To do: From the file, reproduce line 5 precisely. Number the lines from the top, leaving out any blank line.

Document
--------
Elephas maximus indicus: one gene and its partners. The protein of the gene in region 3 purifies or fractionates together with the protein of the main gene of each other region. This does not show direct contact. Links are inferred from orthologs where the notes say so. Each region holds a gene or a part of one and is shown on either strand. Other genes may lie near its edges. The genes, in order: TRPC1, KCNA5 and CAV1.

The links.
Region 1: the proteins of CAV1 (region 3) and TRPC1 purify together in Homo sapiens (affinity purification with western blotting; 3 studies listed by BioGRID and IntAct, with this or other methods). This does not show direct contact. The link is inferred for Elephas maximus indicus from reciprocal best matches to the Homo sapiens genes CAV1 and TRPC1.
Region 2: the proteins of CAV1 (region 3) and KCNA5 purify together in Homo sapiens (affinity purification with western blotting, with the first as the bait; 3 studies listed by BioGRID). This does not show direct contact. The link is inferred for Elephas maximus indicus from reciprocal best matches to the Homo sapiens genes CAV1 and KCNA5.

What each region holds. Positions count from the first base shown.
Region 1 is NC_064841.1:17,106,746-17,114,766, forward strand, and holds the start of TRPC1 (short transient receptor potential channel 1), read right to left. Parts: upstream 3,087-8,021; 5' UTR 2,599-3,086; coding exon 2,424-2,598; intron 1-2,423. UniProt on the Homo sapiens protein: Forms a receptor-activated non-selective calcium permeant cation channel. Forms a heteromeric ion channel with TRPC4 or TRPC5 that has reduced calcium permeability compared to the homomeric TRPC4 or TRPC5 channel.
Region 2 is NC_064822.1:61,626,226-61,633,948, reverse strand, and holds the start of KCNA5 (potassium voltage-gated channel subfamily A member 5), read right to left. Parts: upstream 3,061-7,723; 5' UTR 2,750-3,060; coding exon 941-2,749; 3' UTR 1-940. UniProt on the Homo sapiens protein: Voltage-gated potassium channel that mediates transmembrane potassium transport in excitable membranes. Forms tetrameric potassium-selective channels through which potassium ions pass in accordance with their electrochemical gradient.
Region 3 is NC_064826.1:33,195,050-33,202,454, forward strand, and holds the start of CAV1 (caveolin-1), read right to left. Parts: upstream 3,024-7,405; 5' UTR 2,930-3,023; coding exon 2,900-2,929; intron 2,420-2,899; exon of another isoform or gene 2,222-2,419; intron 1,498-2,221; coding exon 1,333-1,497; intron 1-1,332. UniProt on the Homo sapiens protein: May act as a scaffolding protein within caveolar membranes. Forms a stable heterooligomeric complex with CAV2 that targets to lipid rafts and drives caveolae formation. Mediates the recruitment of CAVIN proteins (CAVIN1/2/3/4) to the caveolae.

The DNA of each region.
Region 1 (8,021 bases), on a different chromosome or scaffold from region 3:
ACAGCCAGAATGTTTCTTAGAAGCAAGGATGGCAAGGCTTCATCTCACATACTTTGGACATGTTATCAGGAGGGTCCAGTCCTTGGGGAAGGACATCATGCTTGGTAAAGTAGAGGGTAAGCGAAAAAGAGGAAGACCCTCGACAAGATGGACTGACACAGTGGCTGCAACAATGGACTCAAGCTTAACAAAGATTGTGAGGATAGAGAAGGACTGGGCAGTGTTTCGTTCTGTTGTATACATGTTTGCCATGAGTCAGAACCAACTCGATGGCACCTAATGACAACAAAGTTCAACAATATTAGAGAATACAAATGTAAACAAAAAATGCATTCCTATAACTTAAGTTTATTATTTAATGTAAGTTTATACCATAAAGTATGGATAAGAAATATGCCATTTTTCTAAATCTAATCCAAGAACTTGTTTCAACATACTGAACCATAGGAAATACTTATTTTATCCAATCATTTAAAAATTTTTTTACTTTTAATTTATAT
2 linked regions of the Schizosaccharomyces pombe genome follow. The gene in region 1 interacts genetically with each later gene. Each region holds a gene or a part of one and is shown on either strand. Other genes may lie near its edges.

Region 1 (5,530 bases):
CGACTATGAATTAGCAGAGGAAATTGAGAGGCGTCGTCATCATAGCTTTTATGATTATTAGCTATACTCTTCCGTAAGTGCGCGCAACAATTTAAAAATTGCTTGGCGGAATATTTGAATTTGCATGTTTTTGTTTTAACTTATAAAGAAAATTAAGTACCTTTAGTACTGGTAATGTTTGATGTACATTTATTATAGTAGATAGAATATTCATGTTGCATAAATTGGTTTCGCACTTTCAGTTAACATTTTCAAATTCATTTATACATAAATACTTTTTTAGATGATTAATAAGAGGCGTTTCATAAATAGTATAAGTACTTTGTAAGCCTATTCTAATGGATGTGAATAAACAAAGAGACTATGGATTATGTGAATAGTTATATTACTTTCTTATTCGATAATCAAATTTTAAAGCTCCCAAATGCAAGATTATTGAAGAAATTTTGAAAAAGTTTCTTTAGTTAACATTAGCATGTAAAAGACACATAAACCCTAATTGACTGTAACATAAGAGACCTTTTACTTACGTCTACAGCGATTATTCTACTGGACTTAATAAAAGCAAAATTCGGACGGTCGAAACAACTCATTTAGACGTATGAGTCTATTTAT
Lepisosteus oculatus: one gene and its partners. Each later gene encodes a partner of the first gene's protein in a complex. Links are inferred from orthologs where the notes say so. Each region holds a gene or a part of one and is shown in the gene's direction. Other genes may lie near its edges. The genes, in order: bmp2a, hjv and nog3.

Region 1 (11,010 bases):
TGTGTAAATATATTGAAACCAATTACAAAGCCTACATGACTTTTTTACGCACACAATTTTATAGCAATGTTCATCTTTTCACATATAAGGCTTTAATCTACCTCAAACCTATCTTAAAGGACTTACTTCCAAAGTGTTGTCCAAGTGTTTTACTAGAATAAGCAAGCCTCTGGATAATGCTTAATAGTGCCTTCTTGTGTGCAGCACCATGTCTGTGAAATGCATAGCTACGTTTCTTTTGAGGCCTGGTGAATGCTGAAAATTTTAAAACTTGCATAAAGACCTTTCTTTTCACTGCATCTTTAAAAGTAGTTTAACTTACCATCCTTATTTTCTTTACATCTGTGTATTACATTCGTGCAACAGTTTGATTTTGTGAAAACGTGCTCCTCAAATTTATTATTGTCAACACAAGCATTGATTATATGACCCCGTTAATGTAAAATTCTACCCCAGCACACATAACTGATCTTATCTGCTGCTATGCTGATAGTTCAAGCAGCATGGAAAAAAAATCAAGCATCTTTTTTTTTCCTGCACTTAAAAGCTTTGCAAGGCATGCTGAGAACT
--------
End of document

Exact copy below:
What each region holds. Positions count from the first base shown.